Kim Crowder

Image of the Short Walk street sign. Photo: Kim Crowder, 2018.

Out walking one lovely morning in spring, I rounded a slight curve in the footpath and spotted one of the locals, a shepherdess, surely Bo-Peep herself. Resting quietly under the shade of a tree, she was tenderly embracing and stroking one of her lambs. I was reluctant to walk closer in case I disturbed this peaceful scene, but even from a distance I could see that the shepherdess was dressed in her antiquated best: a peach coloured ankle-length dress with puff sleeves, a pale green and white striped overskirt, and a broad-brimmed white bonnet tied with extravagant emerald and turquoise ribbons. I could tell by her trim waistline that she was wearing her corset too - quite an outfit for an agricultural worker.

The shepherdess first appeared at the roadside several weeks before, and when driving by I noticed how she moved around, sometimes a little higher up the hill, sometimes further down. Presumably she must follow where her sheep lead. At first, she had only her ewe, obviously a pedigree Suffolk, because it had a black face - made from a large plastic flowerpot. But the flock grew: first one lamb appeared, then another, and another, their little muzzles also made from black flowerpots, all three in descending size order. The sheep were warmly dressed in close-fitting white fleece fabric body-suits, their ears shaped from scraps of smooth black textile. They were not exactly lame, just slightly stiff-legged, as their wooden limbs were made from carefully sawn lengths of 2 x 1 timber, black-painted to match their faces.

Up close, Bo Peep herself was not quite what she first seemed. I noticed a suggestion of cellulite on her arms - maybe a sign that she was dressing younger than her years, or maybe just an effect of the wadding densely packed inside the tights that formed her skin. She preferred to keep her face coyly hidden, well-shaded by her hat brim, but when I looked her straight in the eye, I saw how her papier-mâché complexion was all lumps and bumps

I couldn’t resist photographing the carefully constructed shepherdess and her flock, and as I held up my camera to frame the group a man and a collie happened to walk into shot. As they came alongside the shepherdess, I asked “May I?” The man nodded and let me photograph him as part of the group. When I asked if he had made the tableau, he replied that it was the work of his neighbour who works the adjacent allotment. He asked, “Did you see the state of Bo-Peep when she had had too much to drink recently, just before the lambs came?” I hadn’t, but he proved it was true by retrieving an empty cider flagon from under Bo- Peep’s skirts.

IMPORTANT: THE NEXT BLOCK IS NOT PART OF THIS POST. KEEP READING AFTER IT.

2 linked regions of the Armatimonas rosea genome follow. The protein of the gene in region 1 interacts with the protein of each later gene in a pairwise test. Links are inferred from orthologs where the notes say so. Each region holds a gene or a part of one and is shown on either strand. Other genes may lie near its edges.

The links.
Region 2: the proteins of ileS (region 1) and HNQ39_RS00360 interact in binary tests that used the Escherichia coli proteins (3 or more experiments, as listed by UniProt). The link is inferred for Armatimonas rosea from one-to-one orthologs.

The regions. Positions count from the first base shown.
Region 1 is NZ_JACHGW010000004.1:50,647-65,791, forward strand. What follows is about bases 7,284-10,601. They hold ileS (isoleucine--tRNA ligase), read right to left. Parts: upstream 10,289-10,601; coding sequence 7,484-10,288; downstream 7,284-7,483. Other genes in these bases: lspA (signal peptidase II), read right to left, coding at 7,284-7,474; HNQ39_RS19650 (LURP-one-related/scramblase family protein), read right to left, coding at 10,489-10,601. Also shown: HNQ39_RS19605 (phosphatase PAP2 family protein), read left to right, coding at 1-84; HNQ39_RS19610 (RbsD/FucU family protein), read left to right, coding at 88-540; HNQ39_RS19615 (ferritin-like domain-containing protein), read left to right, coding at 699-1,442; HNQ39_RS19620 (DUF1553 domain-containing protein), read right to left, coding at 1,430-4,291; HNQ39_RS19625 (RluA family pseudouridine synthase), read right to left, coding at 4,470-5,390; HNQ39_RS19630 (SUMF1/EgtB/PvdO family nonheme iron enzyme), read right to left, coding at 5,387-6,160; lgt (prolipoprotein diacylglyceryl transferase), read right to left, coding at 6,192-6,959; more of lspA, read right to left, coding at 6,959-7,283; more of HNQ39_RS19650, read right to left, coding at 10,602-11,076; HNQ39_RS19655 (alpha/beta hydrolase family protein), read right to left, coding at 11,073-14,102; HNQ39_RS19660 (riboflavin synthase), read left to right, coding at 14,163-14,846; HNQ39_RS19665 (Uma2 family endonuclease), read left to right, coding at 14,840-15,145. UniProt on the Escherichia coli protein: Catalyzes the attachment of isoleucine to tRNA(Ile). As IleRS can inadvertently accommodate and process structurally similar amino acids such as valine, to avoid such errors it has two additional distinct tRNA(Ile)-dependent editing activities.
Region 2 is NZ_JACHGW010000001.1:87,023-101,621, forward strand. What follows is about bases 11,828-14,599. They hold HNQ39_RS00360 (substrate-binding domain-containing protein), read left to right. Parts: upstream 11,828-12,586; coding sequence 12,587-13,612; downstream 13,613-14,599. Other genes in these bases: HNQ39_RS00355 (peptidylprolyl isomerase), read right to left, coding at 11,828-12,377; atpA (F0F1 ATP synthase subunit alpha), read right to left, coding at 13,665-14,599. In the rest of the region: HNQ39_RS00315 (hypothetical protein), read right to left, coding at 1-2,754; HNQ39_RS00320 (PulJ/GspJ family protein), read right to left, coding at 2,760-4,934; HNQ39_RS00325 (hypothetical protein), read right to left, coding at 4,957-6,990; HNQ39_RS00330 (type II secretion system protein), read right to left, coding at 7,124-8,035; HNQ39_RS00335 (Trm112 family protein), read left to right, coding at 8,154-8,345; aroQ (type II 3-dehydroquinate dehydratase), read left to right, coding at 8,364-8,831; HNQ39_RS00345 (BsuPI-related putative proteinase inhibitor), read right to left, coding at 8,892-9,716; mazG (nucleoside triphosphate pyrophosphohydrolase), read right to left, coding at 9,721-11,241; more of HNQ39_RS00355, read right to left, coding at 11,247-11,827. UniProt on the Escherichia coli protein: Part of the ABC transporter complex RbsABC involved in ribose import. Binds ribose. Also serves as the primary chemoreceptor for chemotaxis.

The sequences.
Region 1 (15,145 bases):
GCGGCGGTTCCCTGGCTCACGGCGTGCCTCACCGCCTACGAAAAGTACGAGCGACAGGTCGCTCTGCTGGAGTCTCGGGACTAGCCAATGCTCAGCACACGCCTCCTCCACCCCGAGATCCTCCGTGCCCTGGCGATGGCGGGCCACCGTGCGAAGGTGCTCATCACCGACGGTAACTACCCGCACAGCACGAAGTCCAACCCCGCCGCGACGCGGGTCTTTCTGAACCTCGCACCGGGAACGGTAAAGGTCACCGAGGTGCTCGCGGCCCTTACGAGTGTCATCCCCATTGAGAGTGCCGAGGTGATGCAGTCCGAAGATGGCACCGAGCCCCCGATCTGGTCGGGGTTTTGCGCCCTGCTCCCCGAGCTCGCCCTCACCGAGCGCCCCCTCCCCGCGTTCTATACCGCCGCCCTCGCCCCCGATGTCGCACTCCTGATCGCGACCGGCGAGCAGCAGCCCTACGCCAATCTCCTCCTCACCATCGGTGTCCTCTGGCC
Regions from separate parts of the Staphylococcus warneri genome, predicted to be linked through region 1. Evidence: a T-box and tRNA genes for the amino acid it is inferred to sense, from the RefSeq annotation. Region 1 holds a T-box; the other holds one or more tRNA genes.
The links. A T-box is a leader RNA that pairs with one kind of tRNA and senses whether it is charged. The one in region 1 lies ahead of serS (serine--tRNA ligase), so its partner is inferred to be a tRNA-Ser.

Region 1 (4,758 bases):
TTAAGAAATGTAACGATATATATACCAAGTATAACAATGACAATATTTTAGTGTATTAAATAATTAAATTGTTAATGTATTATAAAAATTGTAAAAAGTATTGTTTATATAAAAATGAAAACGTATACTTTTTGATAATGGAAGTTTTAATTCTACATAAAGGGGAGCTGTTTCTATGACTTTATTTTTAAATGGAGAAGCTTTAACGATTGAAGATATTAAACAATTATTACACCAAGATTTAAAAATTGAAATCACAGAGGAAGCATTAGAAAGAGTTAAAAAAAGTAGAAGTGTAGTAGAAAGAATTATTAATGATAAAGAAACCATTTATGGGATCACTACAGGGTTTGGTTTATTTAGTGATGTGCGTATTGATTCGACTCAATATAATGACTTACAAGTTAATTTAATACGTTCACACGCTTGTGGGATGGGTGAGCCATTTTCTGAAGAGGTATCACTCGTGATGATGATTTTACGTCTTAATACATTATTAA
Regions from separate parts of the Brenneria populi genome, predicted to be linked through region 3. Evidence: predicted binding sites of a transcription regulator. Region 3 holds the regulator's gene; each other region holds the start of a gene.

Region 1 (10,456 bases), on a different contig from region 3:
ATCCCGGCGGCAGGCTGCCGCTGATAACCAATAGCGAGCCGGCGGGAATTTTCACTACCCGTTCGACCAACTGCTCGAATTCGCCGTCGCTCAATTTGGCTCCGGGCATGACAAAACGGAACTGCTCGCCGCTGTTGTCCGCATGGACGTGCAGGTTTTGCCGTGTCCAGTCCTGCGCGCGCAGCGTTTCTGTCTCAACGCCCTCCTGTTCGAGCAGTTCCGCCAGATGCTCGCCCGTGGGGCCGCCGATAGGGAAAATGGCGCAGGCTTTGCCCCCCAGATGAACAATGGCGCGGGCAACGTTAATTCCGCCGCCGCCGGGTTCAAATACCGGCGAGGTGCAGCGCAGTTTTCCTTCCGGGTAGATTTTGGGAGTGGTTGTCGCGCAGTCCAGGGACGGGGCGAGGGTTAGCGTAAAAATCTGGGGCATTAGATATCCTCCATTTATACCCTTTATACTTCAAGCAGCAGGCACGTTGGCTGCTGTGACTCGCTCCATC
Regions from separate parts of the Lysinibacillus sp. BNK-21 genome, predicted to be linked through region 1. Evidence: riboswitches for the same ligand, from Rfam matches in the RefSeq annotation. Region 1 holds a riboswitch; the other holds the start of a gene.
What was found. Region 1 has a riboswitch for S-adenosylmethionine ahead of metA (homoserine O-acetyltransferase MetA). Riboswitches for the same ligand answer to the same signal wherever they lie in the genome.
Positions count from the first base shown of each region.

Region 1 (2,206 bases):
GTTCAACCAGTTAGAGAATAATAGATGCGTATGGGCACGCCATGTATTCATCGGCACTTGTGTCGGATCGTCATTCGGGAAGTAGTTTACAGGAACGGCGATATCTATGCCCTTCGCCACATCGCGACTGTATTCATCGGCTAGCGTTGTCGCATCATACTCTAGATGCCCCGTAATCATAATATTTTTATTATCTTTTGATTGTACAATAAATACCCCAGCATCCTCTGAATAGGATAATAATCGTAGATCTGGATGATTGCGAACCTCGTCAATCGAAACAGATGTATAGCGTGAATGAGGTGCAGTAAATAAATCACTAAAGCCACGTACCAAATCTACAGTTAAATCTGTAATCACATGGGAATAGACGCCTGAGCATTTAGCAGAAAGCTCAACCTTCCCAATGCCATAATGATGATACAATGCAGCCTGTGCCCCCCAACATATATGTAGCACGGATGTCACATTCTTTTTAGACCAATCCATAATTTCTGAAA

Images of Bo-Peep and her lambs. Photo: Kim Crowder, 2018.

The Bo-Peep model set me thinking. At first I wondered if she was no more than a piece of nostalgic whimsy, a romanticised nursery-rhyme cliché recalling a long-gone pastoral way of life. But it seemed possible that there might be more to this rural icon, something more complicated going on. Knowing that the influential ‘back to the land’ writer, John Seymour1, had lived nearby and frequented the local pub in the 1950s and 60s, I wondered if Bo-Peep and the highly productive allotments and gardens around her might embody a lingering piece of mid-20th century idealism. Perhaps Seymour’s ethic took a strong hold in this village and is being remembered and practiced even now? Or then again, it could have been the other way around with Seymour learning from adept village gardeners and smallholders whose horticultural skills were gained via generations of contact with farming and land-work. He was here at a time when agricultural mechanisation was still new and the techniques of hand cultivation and horse-powered farming were still fresh in his neighbours’ memories.

With these thoughts in mind, I decided to explore Bo-Peep’s surroundings more closely. Aside from her maker’s plot, there are several other allotments which together occupy a couple of acres sandwiched between the road, the houses and farmland. The one at the top of the hill has big leathery-leaved rhubarb plants, fruit cages, a few apple trees. Amongst its rows of newly planted bean seedlings, a model of a big black crow hovers, on permanent bird-scaring duty. The plot is also under the constant surveillance of six beady-eyed garden gnomes, carefully arranged smallest to largest along the eaves of a shed. Their faces are weatherbeaten, and their green dungarees badly faded, but rain or shine they all smile cheerfully, overlooking the progress of the flourishing plants and seedlings. A yellow climbing rose scrambles across the front wall of the wooden shed, its stems framing a large clock which is always exact to the minute. Perhaps the gardener has a history of being late home too many times. I imagined the clock being given as a present, meaning “There’s no excuse now!”